Your horse also has these struc­tures. It’s likely that they’re sim­i­larly in­volved in mem­ory and con­cept for­ma­tion, al­though no one has done a PET scan to prove it. But your pre­frontal cor­tex is larger and far more de­vel­oped than your horse’s, en­abling you to carry out com­plex men­tal tasks. This dif­fer­ence gives you an edge in ap­ply­ing con­cepts to make sense of the world.

For horses, Dr. Proops says, “How eas­ily a learned be­hav­ior is gen­er­al­ized will partly de­pend on the na­ture of the be­hav­ior.” Be­hav­iors with pos­i­tive as­so­ci­a­tions, such as touch­ing an ob­ject to get a food re­ward, may be more eas­ily gen­er­al­ized than be­hav­iors learned in the con­text of fear, such as stay­ing re­laxed in the face of a flap­ping flag. “It doesn’t make adap­tive sense to gen­er­al­ize widely re­garded po­ten­tial threats—you may over­look a real threat and get eaten!” she says. So, a horse may learn to ig­nore a flag he sees rou­tinely at home but still re­act to a flag in an­other con­text.

Good to know: “To over­come a par­tic­u­lar fear, the horse must first be­come re­laxed in one con­text,” Dr. Proops says. “Then you can slightly change the con­text un­til the horse is re­laxed there, and then change the con­text again.” As the horse gets more used to killer flags or what­ever trig­gers his fear, the new con­texts can be­come more var­ied. But, she says, “At the out­set, they should be quite sim­i­lar to the con­text the horse has al­ready learned is safe. The closer the new con­text is to the learned con­text, the eas­ier gen­er­al­iza­tion will be.”

Be­hav­ior­ists call this ap­proach sys­tem­atic de­sen­si­ti­za­tion. An­other use­ful ap­proach is coun­ter­con­di­tion­ing, teach­ing a new be­hav­ior to re­place an un­wanted one. “If a horse feels threat­ened and throws his head up when you han­dle his ears, for ex­am­ple, use re­wards to teach him to tar­get the ground in­stead,” Dr. McDon­nell sug­gests. That way you link ear han­dling to a pos­i­tive as­so­ci­a­tion in place of a neg­a­tive one.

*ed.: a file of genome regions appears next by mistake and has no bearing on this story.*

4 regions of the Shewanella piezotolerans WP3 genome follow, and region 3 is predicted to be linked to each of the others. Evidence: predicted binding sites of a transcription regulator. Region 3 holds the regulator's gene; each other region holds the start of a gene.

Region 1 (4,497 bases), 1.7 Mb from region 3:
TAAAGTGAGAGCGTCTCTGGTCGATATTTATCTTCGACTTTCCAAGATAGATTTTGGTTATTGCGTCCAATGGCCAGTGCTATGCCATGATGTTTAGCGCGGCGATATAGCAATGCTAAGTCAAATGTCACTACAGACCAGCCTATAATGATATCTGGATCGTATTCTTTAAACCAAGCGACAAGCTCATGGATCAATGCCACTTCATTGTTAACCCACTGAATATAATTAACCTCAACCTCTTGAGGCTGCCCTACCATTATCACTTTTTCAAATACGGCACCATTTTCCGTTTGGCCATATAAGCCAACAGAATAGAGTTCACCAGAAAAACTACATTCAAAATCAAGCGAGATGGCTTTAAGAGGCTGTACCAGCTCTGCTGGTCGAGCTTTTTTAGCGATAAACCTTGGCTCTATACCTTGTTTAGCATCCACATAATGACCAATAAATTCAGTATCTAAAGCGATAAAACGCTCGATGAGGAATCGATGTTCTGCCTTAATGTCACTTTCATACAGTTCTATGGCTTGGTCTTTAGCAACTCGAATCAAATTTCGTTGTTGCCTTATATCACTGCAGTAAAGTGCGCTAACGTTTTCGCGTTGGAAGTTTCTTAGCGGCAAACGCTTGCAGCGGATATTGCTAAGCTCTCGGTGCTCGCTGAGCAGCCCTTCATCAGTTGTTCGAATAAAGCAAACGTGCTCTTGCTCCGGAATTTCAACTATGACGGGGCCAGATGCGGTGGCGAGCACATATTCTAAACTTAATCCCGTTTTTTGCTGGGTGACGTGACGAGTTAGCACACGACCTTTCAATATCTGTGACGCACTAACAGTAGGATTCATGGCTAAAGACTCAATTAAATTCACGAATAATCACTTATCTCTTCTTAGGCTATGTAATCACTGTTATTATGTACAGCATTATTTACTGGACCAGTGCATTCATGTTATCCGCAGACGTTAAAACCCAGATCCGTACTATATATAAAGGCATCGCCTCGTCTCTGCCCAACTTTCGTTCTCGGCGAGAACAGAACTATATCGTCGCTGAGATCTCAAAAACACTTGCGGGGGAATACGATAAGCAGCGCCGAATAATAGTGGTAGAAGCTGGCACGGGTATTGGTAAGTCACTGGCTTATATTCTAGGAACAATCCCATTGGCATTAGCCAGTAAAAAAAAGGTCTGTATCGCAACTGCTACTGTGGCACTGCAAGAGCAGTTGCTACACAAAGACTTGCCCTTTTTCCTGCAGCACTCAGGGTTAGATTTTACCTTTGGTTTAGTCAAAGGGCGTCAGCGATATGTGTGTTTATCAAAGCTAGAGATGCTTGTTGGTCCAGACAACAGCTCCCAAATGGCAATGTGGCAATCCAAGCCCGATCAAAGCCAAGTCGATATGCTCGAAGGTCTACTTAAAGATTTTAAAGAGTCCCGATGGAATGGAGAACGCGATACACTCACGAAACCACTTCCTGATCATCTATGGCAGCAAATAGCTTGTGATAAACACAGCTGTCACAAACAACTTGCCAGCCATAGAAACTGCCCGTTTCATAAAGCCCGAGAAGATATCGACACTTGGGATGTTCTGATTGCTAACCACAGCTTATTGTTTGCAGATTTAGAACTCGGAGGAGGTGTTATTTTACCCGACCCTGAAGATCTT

The burned-in na­ture of fear-based mem­o­ries means that un­wanted be­hav­iors can resur­face long af­ter you think they’re gone for good. But you stand the best chance of suc­cess with pa­tience and a pos­i­tive ap­proach. “It helps to take as many neg­a­tives as you can out of the ex­pe­ri­ence,” Dr. McDon­nell notes. “We don’t al­ways re­al­ize what the horse per­ceives as neg­a­tive. Re­straint or con­fine­ment, for ex­am­ple, can con­trib­ute to panic.”

Hold out a car­rot to your horse and you trig­ger brain cells (neu­rons) ded­i­cated to sight and smell. They fire, re­leas­ing chem­i­cal mes­sen­gers across junc­tions be­tween neu­rons. In a flash, the brain shoots back a call to ac­tion: Get the car­rot. The mes­sages form links be­tween neu­rons, and re­peated fir­ing strength­ens the links, which are the ba­sis of mem­o­ries.

Wild horses have fine-tuned their sur­vival in­stincts as open plains-graz­ing an­i­mals by rec­og­niz­ing dan­ger­ous sit­u­a­tions and re­mem­ber­ing where to find food and wa­ter sources.

Re­ward-based teach­ing meth­ods, such as clicker train­ing, are a pos­i­tive way to help a horse learn some­thing new.

Spook­ing doesn’t nec­es­sar­ily mean your horse is be­ing naughty. He is uti­liz­ing his sur­vival-driven hy­per­aware­ness and might con­sider new ob­jects in his sur­round­ings a po­ten­tial threat.